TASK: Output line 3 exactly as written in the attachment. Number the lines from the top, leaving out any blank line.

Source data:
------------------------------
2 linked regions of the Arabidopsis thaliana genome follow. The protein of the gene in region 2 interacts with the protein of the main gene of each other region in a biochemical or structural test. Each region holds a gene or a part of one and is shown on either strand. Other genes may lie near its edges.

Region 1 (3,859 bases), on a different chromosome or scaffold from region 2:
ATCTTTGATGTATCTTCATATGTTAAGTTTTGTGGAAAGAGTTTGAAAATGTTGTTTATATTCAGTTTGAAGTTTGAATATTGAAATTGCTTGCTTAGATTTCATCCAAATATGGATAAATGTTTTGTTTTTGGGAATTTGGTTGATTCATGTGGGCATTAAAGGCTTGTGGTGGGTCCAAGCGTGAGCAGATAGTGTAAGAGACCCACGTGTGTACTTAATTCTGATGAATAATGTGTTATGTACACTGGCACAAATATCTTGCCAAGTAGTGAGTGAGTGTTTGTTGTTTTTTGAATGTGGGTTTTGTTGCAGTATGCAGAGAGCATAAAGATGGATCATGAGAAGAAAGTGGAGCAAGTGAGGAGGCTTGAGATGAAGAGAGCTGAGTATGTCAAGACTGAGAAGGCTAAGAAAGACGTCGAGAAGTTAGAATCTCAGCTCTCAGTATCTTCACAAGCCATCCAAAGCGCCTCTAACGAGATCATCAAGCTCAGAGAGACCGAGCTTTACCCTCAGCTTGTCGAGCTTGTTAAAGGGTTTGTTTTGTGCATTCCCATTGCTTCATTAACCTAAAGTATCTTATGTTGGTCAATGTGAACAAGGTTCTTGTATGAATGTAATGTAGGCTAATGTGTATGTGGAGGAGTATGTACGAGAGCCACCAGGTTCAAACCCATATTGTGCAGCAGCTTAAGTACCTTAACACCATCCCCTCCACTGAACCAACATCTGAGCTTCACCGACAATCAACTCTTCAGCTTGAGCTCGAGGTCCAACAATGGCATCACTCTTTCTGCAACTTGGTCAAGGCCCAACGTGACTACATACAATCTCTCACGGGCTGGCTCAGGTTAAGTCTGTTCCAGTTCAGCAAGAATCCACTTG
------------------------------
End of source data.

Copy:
ATCTTTGATGTATCTTCATATGTTAAGTTTTGTGGAAAGAGTTTGAAAATGTTGTTTATATTCAGTTTGAAGTTTGAATATTGAAATTGCTTGCTTAGATTTCATCCAAATATGGATAAATGTTTTGTTTTTGGGAATTTGGTTGATTCATGTGGGCATTAAAGGCTTGTGGTGGGTCCAAGCGTGAGCAGATAGTGTAAGAGACCCACGTGTGTACTTAATTCTGATGAATAATGTGTTATGTACACTGGCACAAATATCTTGCCAAGTAGTGAGTGAGTGTTTGTTGTTTTTTGAATGTGGGTTTTGTTGCAGTATGCAGAGAGCATAAAGATGGATCATGAGAAGAAAGTGGAGCAAGTGAGGAGGCTTGAGATGAAGAGAGCTGAGTATGTCAAGACTGAGAAGGCTAAGAAAGACGTCGAGAAGTTAGAATCTCAGCTCTCAGTATCTTCACAAGCCATCCAAAGCGCCTCTAACGAGATCATCAAGCTCAGAGAGACCGAGCTTTACCCTCAGCTTGTCGAGCTTGTTAAAGGGTTTGTTTTGTGCATTCCCATTGCTTCATTAACCTAAAGTATCTTATGTTGGTCAATGTGAACAAGGTTCTTGTATGAATGTAATGTAGGCTAATGTGTATGTGGAGGAGTATGTACGAGAGCCACCAGGTTCAAACCCATATTGTGCAGCAGCTTAAGTACCTTAACACCATCCCCTCCACTGAACCAACATCTGAGCTTCACCGACAATCAACTCTTCAGCTTGAGCTCGAGGTCCAACAATGGCATCACTCTTTCTGCAACTTGGTCAAGGCCCAACGTGACTACATACAATCTCTCACGGGCTGGCTCAGGTTAAGTCTGTTCCAGTTCAGCAAGAATCCACTTG